Eastern eager to face Bearkats’ aggressive defense
Sam Houston State banks on high-risk, high-reward blitzes and man coverage
Bring it on.
That sums up Eastern Washington’s view of Sam Houston State’s aggressive defense.
“I expect it and I don’t expect them to change that much,” Eagles coach Beau Baldwin said of the Bearkats’ high-risk, high-reward approach that includes man-to-man coverage and frequent blitzes.
Matched against Eastern’s explosive passing attack, it’s a strategy that practically guarantees an exciting game in Saturday’s Football Championship Subdivision semifinal game at Roos Field.
The reward? A spot in the FCS national championship game Jan. 5 in Frisco, Texas.
“We’re not going to change,” said Sam Houston State safety Darnell Taylor, who just picked up his second-straight All-America honor this week from The Sports Network.
“We’re going to run man and we’re going to blitz,” Taylor promised. “And they better hope they’re ready for it.”
The Bearkats’ aggressiveness has paid off all year: 31 sacks, including a team-high seven by Taylor’s twin brother, linebacker Darius Taylor.
Sam Houston also has 84 tackles for loss.
“I give them credit, they’ve done it all year,” Baldwin said. “We get excited because it’s a lot of man coverage and you’ve got to make big plays against man coverage.”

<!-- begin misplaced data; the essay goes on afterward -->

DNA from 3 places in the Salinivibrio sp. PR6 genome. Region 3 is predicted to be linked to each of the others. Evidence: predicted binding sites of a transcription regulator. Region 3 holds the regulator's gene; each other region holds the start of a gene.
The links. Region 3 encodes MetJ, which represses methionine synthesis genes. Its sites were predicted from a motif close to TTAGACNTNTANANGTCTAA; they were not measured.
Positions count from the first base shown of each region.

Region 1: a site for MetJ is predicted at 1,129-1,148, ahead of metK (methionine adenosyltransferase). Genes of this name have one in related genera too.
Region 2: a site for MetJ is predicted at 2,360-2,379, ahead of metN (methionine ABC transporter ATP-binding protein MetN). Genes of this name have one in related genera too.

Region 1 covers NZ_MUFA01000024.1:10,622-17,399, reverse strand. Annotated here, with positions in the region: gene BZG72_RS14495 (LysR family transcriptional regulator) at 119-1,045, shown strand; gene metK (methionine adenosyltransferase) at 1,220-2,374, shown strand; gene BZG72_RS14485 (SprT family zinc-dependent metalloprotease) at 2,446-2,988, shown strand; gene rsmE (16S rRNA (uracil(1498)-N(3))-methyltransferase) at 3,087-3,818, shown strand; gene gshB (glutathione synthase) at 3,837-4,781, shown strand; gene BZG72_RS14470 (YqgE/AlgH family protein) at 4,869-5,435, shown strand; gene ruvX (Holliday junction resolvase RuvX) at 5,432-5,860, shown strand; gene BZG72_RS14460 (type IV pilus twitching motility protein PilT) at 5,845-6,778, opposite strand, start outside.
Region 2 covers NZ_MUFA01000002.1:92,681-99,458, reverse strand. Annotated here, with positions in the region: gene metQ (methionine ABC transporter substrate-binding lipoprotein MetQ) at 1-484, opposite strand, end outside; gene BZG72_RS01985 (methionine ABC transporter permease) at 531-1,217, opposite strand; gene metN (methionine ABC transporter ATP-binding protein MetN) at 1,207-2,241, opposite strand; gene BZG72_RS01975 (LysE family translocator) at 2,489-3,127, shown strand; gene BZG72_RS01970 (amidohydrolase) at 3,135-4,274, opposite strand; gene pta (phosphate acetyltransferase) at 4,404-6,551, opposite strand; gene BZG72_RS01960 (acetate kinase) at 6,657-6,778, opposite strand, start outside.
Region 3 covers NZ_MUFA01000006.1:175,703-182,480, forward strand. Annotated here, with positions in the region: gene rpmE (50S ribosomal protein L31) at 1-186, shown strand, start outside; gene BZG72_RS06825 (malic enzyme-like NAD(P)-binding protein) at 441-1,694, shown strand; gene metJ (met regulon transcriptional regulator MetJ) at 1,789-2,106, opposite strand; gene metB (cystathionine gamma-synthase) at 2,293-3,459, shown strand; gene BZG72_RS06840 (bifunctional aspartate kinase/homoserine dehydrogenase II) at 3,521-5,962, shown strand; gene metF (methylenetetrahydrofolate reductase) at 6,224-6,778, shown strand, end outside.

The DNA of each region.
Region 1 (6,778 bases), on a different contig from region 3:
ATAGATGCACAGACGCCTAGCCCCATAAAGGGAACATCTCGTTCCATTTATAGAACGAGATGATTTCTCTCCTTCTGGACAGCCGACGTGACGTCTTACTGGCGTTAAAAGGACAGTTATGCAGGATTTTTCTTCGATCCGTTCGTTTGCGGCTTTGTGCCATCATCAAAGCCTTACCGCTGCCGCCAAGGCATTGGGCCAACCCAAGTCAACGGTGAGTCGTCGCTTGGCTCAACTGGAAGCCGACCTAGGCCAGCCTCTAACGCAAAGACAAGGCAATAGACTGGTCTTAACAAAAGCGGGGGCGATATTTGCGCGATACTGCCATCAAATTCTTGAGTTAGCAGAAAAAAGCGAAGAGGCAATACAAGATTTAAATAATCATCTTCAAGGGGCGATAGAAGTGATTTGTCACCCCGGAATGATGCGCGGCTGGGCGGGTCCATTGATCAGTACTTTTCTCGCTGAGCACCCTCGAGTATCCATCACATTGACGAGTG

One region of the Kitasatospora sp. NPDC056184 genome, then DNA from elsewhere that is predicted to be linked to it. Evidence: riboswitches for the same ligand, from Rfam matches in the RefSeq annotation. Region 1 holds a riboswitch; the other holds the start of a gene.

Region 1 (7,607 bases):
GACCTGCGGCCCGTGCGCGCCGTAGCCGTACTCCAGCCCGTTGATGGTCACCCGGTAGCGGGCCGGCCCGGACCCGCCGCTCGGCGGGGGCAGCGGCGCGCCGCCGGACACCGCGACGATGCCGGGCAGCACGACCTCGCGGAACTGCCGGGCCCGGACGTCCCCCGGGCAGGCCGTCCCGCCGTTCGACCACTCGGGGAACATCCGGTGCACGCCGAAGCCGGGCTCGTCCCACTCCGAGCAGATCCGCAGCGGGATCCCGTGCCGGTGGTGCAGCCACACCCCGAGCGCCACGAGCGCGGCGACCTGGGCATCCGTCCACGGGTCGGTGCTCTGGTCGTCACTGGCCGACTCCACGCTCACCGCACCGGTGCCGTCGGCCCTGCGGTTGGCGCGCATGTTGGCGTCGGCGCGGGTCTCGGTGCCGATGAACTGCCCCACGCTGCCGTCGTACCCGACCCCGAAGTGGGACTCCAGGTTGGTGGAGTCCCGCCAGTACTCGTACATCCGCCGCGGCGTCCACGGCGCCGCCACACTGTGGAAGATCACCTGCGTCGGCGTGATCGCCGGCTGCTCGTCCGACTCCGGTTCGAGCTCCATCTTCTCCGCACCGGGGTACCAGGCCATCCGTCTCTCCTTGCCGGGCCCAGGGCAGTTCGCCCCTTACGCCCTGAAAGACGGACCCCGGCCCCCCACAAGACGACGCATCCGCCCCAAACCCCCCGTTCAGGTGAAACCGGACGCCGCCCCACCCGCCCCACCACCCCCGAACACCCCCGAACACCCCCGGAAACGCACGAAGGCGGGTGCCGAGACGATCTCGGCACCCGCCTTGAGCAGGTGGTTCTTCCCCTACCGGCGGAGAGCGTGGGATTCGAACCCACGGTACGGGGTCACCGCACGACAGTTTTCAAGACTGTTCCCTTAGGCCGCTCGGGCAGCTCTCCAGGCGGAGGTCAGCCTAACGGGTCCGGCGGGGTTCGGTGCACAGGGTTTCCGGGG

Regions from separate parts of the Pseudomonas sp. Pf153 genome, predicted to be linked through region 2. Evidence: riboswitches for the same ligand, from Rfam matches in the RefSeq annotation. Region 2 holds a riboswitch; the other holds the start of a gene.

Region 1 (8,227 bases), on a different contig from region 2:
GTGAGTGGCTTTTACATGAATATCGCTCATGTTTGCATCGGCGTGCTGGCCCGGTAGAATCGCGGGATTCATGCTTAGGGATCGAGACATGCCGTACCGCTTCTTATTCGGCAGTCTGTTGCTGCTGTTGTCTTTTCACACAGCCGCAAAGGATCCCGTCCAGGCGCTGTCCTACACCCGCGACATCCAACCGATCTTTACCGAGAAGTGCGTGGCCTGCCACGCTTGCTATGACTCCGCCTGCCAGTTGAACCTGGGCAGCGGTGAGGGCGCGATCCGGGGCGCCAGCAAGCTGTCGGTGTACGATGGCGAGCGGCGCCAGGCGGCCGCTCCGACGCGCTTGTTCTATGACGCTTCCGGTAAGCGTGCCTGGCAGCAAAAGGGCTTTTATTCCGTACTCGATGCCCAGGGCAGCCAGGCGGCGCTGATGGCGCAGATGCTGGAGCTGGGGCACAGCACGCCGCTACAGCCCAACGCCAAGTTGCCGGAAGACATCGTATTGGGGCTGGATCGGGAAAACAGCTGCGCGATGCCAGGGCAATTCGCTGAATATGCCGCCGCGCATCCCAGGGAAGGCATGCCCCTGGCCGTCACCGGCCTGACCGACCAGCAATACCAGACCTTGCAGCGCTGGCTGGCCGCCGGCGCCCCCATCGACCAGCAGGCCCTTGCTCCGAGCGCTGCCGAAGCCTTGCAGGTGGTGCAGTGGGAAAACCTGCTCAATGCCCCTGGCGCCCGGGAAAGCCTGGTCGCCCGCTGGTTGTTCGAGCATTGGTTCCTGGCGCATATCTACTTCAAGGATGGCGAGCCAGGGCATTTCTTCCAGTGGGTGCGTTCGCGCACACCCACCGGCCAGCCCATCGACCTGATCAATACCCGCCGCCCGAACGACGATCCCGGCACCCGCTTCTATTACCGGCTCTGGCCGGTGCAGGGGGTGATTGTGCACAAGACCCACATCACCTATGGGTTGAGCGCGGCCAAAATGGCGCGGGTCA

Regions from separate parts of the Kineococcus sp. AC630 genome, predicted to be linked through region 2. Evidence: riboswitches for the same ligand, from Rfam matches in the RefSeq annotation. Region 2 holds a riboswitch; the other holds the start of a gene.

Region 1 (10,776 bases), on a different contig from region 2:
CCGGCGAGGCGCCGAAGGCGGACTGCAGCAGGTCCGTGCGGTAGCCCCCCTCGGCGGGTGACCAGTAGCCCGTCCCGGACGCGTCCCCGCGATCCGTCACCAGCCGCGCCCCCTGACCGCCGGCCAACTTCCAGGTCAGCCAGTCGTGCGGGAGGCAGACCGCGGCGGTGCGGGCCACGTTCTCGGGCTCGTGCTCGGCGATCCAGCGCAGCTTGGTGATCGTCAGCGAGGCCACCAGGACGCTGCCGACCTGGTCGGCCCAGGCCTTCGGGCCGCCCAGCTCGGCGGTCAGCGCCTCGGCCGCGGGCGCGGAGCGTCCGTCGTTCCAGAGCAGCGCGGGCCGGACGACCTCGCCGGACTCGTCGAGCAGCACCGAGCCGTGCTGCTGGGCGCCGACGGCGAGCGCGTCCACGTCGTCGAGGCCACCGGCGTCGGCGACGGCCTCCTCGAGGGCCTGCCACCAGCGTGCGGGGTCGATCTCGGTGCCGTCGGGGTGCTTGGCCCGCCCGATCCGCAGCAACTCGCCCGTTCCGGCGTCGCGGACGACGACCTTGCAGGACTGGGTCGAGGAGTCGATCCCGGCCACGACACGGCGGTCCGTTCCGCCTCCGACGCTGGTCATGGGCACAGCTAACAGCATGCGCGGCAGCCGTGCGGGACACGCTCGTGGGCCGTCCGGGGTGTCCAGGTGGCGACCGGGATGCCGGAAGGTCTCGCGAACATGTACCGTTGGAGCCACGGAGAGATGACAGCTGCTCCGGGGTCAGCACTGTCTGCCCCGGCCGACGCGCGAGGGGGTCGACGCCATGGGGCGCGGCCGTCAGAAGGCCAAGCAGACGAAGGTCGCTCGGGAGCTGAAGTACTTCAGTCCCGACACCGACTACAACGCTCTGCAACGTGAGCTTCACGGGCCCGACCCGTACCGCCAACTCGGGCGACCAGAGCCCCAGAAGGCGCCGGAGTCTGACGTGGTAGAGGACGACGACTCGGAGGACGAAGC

Last week against Illinois State, the Eagles struggled for much of the second half; they had negative yardage on three possessions as the Redbirds cut a 21-point lead to three. Then Eastern reaped the reward: quarterback Kyle Padron hit wide receiver Brandon Kaufman for a 57-yard touchdown pass that turned the game sharply in the Eagles’ favor.
For the most part, Padron has thrived against man coverage. It doesn’t hurt to have a trio of tall receivers in the 6-foot-5 Kaufman, plus Nick Edwards and Greg Herd, both 6-3.
Kaufman has been the main target in the playoffs; he has a combined 19 catches for 365 yards and three touchdowns against Wagner and Illinois State. But in those same two games, Padron has spread the ball to nine other receivers for a combined 27 catches for another 331 yards and three TDs.
“Everyone is doing their jobs,” Baldwin said.
Padron’s numbers against Illinois State were typical against a team that played mostly man defense: he completed only 19 of 33 passes, but they went for 358 yards, and six went for touchdowns.
Sam Houston State coach Willie Fritz said he was impressed with the entire group of EWU receivers, but noted that the Bearkats have faced some prolific passing offenses already this year, including Texas A&M and eventual Heisman Trophy winner Johnny Manziel.
That game – Sam Houston’s only loss in its last 10 outings – didn’t go well; the Bearkats trailed 34-0 at halftime as Manziel threw for one TD and ran for two more.
No shame in that, but against Southland Conference rival Stephen F. Austin on Sept. 27, the Bearkats gave up 545 yards passing in a 51-43 win over a team that finished 5-6.
“We didn’t tackle well in that game,” Fritz said.
After watching film, Padron characterized the Bearkat offense as “flying around to the ball. They take pride in playing man, so we just have to be efficient.”
For the Eastern offensive line, the challenge will come all day.
“They’re very sound, very aggressive, in your face,” Eagles line coach Aaron Best said. “They did it against Baylor, they did it against Texas A&M, so why wouldn’t they do it against Eastern Washington?”
At some point, adjustments will be made, depending on who has the upper hand. Fritz said his team will mix in some zone and zone blitz as well, regardless of the score.
Baldwin said he expects as much.
“But we’re going to feel it out during the game,” he said. “We have our plan.”